Greek orthography has used a variety of diacritics starting in the Hellenistic period. The complex polytonic orthography notates Ancient Greek phonology. The simple monotonic orthography, introduced in 1982, corresponds to Modern Greek phonology, and requires only two diacritics.
Polytonic orthography (πολύς "much", "many", τόνος "accent") is the standard system for Ancient Greek. The acute accent ( ´ ), the grave accent ( ` ), and the circumflex ( ˆ ) indicate different kinds of pitch accent. The rough breathing ( ῾ ) indicates the presence of an /h/ sound before a letter, while the smooth breathing ( ᾿ ) indicates the absence of /h/.
Since in Modern Greek the pitch accent was replaced by a dynamic accent, and the /h/ was lost, most polytonic diacritics have no phonetic significance, and merely reveal the underlying Ancient Greek etymology.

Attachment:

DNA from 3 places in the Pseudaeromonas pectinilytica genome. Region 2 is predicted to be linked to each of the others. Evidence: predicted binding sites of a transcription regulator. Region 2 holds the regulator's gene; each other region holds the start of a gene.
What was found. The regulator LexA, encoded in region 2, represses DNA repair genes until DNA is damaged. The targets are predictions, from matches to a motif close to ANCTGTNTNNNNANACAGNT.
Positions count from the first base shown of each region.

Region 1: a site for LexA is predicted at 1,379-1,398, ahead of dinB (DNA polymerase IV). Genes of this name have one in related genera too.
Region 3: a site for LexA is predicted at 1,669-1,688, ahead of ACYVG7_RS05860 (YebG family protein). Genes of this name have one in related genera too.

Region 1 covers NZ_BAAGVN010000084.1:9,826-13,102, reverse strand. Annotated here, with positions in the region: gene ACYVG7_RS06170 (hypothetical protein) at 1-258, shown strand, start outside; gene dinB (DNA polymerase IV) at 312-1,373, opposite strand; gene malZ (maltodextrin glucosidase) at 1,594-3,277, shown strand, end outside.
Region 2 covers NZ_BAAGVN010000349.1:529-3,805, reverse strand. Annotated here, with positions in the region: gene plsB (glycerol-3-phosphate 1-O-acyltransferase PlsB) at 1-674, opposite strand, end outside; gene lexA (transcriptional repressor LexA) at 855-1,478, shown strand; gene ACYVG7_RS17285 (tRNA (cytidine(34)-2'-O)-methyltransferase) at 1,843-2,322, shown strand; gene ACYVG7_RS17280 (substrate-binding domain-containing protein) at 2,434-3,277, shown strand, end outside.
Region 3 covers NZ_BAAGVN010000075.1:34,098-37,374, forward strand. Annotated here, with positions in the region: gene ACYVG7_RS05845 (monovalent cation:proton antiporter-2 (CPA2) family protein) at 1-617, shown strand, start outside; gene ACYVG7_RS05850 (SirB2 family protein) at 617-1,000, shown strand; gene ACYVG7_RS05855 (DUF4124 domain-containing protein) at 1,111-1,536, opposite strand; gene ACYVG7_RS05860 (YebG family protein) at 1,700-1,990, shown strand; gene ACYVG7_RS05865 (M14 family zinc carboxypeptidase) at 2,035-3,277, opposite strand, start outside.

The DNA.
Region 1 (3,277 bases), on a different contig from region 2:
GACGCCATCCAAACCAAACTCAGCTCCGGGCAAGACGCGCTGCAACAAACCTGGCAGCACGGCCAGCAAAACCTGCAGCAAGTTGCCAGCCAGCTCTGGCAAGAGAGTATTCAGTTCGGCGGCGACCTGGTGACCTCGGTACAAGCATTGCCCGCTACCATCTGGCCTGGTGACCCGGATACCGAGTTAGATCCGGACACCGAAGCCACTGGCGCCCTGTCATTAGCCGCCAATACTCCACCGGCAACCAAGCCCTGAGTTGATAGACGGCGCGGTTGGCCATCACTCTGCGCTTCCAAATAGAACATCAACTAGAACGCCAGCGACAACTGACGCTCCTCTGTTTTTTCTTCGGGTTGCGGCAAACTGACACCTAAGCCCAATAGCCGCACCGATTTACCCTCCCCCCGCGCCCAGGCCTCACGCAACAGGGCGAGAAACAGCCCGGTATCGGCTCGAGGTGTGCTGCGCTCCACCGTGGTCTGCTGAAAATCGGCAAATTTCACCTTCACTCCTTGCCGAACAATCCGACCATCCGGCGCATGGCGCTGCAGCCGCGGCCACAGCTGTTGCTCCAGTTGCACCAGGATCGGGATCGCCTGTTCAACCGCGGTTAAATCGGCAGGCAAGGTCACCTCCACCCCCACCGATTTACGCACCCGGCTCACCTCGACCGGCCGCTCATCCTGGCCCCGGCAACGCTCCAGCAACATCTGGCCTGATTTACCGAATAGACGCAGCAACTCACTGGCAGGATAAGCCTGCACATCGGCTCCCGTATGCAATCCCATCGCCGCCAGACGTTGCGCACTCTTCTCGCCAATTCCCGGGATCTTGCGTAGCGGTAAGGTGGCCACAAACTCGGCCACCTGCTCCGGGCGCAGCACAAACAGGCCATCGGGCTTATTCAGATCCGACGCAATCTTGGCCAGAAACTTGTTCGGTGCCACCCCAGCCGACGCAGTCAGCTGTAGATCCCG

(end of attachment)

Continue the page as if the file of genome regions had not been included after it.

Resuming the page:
Monotonic orthography (μόνος "single", τόνος "accent") is the standard system for Modern Greek. It retains only the acute accent (tonos) to indicate stress and the diaeresis ( ¨ Greek: διαλυτικά) to indicate a diphthong: compare modern Greek παϊδάκια /pajˈðaca/ "lamb chops", with a diphthong, and παιδάκια /peˈðaca/ "little children" with a simple vowel. Tonos and diaeresis can be combined on a single vowel, as in the verb ταΐζω (/taˈizo/ "to feed").
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“In all the good Greek of Plato
I lack my roastbeef and potato.
A better man was Aristotle,
Pulling steady on the bottle.”
—John Crowe Ransom (18881974)